Effect of Prolonged Alcohol Administration on Calcium Transport in Heart Muscle of the Dog
The effect of prolonged administration of alcohol on calcium binding and uptake by sarcoplasmic reticulum and mitochondria and on respiratory function of mitochondria was investigated in heart muscle of dogs. Dogs were paired and maintained with and without alcohol for 6 months; alcohol was administered by adding it to drinking water and food with vitamin supplements. Measurements were made after alcohol had been temporarily withheld for 2 days. Prolonged alcohol ingestion resulted in a decline in calcium binding and uptake by sarcoplasmic reticulum and mitochondria, suggesting a diminished affinity of the reticular and mitochondrial membranes for calcium ions. The endogenous calcium content of mitochondria and sarcoplasmic reticulum decreased. Prolonged alcohol administration failed to alter cardiac contractility, although contraction and relaxation tended to diminish following the administration of angiotensin. The results illustrate that one link in the regulation of the state of contraction or relaxation involving myofibrillar calcium transport is weakened in dogs maintained on alcohol for prolonged periods of time.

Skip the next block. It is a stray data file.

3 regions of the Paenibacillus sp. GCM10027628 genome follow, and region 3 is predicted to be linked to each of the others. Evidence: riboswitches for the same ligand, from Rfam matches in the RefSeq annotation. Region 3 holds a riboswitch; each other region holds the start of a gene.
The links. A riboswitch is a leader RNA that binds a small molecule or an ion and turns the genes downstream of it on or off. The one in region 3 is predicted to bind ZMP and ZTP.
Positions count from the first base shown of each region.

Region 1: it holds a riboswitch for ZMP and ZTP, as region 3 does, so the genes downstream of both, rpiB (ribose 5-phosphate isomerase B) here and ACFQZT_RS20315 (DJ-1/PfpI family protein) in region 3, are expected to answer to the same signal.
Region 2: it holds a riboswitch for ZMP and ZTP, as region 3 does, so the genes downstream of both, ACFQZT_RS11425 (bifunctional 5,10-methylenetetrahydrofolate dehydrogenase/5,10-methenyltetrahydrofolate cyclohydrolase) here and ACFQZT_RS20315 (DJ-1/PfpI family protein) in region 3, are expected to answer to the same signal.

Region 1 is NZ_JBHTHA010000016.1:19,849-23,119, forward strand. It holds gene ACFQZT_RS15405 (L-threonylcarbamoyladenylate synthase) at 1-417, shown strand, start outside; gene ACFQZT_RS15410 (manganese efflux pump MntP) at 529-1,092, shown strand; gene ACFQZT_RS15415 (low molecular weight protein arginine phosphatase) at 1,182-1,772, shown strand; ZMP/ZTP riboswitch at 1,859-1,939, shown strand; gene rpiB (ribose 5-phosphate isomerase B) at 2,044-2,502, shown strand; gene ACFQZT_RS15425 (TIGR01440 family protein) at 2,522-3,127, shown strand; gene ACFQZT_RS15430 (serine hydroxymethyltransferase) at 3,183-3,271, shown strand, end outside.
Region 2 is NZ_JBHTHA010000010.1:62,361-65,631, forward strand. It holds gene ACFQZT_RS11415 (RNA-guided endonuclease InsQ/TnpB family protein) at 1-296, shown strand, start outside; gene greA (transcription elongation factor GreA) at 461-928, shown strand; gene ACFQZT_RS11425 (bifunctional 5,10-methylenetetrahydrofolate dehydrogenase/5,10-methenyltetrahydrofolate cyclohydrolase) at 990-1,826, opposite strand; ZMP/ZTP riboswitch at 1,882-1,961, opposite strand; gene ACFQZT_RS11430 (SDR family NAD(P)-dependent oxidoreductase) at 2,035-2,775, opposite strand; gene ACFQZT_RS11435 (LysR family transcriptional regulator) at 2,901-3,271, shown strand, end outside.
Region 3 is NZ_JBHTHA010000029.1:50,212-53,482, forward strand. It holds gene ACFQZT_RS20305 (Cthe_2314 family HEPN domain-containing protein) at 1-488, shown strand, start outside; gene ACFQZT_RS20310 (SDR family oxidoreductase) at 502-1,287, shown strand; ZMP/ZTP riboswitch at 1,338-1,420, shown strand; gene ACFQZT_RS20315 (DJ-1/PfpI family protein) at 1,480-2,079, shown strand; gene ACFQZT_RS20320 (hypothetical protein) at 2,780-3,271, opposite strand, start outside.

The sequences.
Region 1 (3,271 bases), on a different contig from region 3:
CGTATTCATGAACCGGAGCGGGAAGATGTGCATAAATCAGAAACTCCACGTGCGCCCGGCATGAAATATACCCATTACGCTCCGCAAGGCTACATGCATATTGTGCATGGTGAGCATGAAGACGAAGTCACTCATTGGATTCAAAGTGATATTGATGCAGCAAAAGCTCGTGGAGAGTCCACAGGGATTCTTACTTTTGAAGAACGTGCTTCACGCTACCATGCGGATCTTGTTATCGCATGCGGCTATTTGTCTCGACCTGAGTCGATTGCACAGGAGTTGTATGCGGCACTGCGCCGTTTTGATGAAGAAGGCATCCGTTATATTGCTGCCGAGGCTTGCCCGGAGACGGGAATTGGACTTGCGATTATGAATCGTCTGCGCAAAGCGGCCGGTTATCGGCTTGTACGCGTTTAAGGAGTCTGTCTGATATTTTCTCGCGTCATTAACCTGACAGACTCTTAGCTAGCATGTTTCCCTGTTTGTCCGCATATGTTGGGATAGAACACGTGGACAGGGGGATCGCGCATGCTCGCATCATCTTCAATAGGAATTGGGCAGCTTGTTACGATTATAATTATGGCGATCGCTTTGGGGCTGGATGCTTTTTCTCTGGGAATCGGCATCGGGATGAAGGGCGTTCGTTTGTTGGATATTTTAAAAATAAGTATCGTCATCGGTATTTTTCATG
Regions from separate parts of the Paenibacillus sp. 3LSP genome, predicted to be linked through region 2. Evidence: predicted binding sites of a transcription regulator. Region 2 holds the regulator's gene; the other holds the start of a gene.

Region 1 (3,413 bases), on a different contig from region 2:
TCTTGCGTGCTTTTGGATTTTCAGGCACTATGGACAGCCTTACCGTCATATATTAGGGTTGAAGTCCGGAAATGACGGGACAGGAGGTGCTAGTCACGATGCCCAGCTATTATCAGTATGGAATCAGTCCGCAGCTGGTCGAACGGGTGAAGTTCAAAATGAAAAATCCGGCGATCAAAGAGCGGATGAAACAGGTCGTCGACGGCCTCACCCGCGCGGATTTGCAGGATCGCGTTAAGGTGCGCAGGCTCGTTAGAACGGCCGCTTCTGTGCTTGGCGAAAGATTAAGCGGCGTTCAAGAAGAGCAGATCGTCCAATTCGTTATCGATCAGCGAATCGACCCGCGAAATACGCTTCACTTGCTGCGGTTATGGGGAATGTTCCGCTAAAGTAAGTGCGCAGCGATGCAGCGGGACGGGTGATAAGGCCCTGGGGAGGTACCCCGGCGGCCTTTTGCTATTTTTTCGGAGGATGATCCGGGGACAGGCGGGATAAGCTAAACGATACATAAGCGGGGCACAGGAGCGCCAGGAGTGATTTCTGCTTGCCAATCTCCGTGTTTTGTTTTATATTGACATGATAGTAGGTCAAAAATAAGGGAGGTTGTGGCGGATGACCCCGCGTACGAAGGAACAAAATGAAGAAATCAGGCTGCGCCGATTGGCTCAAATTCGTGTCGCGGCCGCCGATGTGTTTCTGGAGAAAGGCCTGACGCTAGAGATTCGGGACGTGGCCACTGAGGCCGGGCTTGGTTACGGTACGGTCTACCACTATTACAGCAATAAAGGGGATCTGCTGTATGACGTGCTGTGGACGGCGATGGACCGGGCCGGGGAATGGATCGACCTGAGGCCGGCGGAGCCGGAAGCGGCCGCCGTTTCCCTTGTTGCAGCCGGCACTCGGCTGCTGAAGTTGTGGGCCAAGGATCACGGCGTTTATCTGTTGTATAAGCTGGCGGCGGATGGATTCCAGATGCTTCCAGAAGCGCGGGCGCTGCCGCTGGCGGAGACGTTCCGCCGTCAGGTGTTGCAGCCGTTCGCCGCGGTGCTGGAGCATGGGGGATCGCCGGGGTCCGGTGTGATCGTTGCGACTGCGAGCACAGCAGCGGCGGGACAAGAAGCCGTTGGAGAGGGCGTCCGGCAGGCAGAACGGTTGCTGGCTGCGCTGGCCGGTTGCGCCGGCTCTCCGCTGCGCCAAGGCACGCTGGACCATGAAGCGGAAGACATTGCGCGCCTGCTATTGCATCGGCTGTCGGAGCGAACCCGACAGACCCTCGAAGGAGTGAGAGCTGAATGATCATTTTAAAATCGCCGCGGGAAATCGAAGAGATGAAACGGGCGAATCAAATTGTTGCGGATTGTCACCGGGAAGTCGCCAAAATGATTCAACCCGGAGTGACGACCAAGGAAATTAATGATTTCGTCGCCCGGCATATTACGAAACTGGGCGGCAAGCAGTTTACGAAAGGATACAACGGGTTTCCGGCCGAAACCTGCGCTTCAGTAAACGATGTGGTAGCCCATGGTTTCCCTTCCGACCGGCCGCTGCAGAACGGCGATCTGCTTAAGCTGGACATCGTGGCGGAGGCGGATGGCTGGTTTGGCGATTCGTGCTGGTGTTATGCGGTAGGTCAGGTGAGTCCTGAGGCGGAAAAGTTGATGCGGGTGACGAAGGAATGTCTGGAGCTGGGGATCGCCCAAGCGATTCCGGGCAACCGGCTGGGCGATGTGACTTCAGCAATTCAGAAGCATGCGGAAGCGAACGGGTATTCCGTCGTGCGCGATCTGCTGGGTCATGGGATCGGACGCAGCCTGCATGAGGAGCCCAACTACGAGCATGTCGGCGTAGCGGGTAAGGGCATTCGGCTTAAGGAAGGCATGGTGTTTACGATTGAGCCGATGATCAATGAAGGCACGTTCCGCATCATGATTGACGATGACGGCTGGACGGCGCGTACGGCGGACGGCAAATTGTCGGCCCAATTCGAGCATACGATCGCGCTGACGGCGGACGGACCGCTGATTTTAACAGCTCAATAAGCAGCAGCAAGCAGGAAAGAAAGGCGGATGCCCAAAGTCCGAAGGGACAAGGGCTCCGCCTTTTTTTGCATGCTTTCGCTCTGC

- calcium binding and uptake
- mitochondrial respiration
- sarcoplasmic reticulum
- alcohol and cardiac contractility
- excitation-contraction coupling
- Received November 2, 1973.
- Accepted March 21, 1974.
- © 1974 American Heart Association, Inc.